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April 9 -- The Federal Highway Administration (FHWA) invites the public to submit comments to OMB by May 10, 2021 regarding its proposal to conduct the Next Generation National Household Travel Survey (Next Gen NHTS) in 2021.
 
The NHTS is the USDOT's authoritative nationally representative data source for daily passenger travel. This inventory of travel behavior reflects travel mode (e.g., private vehicles, public transportation, walk and bike) and trip purpose (e.g., travel to work, school, recreation, personal/family trips) by U.S. household residents. Survey results are used by federal and state agencies to monitor the performance and adequacy of current facilities and infrastructure, and to plan for future needs.

The collection and analysis of national transportation data has been of critical importance for half a century. Previous surveys were conducted in 1969, 1977, 1983, 1990, 1995, 2001, 2009, and 2017. The current survey will be the ninth in this series, and allow researchers, planners, and officials at the state and federal levels to monitor travel trends.

Data from the NHTS are widely used to support research needs within the USDOT, and State and local agencies, in addition to responding to queries from Congress, the research community and the media on important issues. Current and recent topics of interest include:

Travel to work patterns by transportation mode for infrastructure improvements and congestion reduction,
Access to public transit, paratransit, and rail services by various demographic groups,
Measures of travel by mode to establish exposure rates for risk analyses,
Support for Federal, State, and local planning activities and policy evaluation,
Active transportation by walk and bike to establish the relationship to public health issues,
Vehicle usage for energy consumption analysis,
Traffic behavior of specific demographic groups such as Millennials and the aging population.

Within the USDOT, the Federal Highway Administration (FHWA) holds responsibility for technical and funding coordination. The National Highway Traffic Safety Administration (NHTSA), Federal Transit Administration (FTA), and the Bureau of Transportation Statistics (BTS) are also primary data users and have historically participated in project planning and financial support.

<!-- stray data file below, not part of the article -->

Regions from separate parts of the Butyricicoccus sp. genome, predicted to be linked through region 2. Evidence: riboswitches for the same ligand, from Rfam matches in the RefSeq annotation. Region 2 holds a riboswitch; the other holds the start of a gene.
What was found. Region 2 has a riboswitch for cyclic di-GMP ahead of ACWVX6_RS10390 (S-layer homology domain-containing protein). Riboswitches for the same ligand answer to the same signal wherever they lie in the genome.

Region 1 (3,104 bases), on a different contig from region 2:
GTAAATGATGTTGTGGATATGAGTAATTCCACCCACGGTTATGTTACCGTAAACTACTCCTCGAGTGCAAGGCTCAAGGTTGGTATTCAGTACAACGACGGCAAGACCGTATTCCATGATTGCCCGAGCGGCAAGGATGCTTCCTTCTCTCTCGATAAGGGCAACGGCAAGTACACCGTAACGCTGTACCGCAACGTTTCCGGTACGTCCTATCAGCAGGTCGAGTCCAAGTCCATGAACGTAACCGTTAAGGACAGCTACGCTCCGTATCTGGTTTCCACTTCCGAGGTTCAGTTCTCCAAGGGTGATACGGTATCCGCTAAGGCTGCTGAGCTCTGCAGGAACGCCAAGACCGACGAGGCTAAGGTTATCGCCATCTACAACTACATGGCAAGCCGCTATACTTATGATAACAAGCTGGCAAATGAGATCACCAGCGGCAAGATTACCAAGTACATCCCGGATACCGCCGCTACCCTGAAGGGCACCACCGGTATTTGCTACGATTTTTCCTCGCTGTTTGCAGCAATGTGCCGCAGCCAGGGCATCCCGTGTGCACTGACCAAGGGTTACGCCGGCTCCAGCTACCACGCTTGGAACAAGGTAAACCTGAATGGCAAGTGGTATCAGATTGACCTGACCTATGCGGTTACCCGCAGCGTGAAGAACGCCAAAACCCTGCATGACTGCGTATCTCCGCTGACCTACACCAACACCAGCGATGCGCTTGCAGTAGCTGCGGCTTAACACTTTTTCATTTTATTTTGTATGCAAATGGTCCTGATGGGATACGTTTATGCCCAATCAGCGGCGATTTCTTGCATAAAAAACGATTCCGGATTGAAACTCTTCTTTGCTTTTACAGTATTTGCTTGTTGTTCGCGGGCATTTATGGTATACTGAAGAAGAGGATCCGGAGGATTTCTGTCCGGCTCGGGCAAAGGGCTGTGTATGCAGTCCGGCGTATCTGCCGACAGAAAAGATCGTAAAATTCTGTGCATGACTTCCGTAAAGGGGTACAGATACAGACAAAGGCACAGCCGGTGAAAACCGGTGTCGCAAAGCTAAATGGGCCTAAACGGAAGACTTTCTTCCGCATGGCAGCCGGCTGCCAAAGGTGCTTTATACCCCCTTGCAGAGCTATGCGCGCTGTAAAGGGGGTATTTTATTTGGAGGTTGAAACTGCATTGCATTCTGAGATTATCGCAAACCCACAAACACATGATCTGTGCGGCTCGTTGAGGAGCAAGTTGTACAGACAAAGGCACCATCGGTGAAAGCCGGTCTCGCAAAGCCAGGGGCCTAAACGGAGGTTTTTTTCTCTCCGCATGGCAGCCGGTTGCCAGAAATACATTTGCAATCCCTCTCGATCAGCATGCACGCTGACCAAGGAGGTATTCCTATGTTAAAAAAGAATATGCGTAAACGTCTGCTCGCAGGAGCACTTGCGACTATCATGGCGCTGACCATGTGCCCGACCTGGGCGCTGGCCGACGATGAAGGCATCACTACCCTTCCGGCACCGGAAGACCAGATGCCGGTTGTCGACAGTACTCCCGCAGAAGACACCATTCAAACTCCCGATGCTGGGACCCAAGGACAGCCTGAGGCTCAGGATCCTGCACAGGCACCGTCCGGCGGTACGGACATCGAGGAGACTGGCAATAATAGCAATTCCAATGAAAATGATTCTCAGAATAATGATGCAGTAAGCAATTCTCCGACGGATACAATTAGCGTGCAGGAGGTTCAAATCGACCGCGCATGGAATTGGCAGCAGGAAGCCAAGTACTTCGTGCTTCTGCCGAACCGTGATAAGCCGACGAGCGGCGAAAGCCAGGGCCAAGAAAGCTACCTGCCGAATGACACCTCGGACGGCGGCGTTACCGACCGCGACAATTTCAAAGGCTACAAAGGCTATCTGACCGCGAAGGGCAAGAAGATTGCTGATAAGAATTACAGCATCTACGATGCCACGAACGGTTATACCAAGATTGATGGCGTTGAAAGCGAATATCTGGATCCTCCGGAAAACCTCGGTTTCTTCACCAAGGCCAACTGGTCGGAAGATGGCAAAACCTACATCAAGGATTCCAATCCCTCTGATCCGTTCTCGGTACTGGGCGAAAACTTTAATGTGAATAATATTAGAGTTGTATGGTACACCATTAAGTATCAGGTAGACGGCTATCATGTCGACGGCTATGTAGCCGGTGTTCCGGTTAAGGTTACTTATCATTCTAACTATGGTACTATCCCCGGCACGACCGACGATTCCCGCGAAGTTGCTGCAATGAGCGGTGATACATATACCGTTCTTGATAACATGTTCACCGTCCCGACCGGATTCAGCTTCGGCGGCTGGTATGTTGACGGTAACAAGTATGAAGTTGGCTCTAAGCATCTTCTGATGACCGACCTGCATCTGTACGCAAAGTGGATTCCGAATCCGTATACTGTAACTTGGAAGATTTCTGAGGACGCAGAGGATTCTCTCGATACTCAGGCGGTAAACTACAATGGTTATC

NHTS data are collected from a probability-based sample comprised of a representative mixture of households with respect to various geodemographic characteristics. For this purpose, FHWA will field two independent survey designs using two independent samples: (a) An address-based sample (ABS) of 7,500 households and (b) a panel frame sample (PFS) of 7,500 households drawn from a previously recruited national probability-based online panel. The ABS sample will deliver a set of national data that will be used for official purposes and will be available for public use. The PFS sample will offer FHWA an opportunity to conduct an independent assessment of the viability of an alternative data collection methodology for future NHTS data collection efforts.  
 
Randomly sampled ABS households will be surveyed using a combined mail/online survey mode in that they will receive a mailing that directs them to an online survey system to capture household information and core travel data. Non-internet ABS households will be offered paper versions of the questionnaire and trip diary. For the PFS sample, an online panel survey approach will be used, where email invitations will be sent to selected panel members inviting them to participate in the survey. Follow-ups with nonresponding households from the ABS and PFS samples will utilize mail, telephone, and email communications where contact information is available, and the contact method is appropriate.  
 
Both the ABS and PFS survey modes will collect data during an entire 12-month period so that all 365 days of the year, including weekends and holidays, are accounted for. To maximize the accuracy of the recall information and to provide coverage for every day of the year, all surveys will collect information about the travel during the previous 24 hours. A total of 7,500 completed households will comprise the ABS sample and 7,500 completed households will comprise the PFS probability-based panel sample.